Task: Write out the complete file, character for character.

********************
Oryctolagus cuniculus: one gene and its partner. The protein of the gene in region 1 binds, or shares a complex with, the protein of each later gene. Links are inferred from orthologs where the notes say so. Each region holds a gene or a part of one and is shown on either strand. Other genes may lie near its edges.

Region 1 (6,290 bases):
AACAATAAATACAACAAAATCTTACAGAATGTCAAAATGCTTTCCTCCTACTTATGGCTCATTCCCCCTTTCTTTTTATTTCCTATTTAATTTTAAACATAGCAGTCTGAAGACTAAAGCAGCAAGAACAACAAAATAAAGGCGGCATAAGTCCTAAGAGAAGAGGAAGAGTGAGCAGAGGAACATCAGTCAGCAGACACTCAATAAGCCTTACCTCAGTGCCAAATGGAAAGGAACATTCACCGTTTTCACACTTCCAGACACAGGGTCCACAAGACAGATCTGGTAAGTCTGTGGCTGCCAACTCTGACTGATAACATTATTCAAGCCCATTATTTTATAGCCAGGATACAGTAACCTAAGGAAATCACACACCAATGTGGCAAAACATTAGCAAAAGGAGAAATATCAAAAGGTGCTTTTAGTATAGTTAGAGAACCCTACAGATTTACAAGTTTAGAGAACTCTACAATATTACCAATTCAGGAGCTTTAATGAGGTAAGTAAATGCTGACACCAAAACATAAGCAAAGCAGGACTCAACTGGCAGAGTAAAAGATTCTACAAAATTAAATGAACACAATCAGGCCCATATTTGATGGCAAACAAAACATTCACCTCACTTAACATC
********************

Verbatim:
Oryctolagus cuniculus: one gene and its partner. The protein of the gene in region 1 binds, or shares a complex with, the protein of each later gene. Links are inferred from orthologs where the notes say so. Each region holds a gene or a part of one and is shown on either strand. Other genes may lie near its edges.

Region 1 (6,290 bases):
AACAATAAATACAACAAAATCTTACAGAATGTCAAAATGCTTTCCTCCTACTTATGGCTCATTCCCCCTTTCTTTTTATTTCCTATTTAATTTTAAACATAGCAGTCTGAAGACTAAAGCAGCAAGAACAACAAAATAAAGGCGGCATAAGTCCTAAGAGAAGAGGAAGAGTGAGCAGAGGAACATCAGTCAGCAGACACTCAATAAGCCTTACCTCAGTGCCAAATGGAAAGGAACATTCACCGTTTTCACACTTCCAGACACAGGGTCCACAAGACAGATCTGGTAAGTCTGTGGCTGCCAACTCTGACTGATAACATTATTCAAGCCCATTATTTTATAGCCAGGATACAGTAACCTAAGGAAATCACACACCAATGTGGCAAAACATTAGCAAAAGGAGAAATATCAAAAGGTGCTTTTAGTATAGTTAGAGAACCCTACAGATTTACAAGTTTAGAGAACTCTACAATATTACCAATTCAGGAGCTTTAATGAGGTAAGTAAATGCTGACACCAAAACATAAGCAAAGCAGGACTCAACTGGCAGAGTAAAAGATTCTACAAAATTAAATGAACACAATCAGGCCCATATTTGATGGCAAACAAAACATTCACCTCACTTAACATC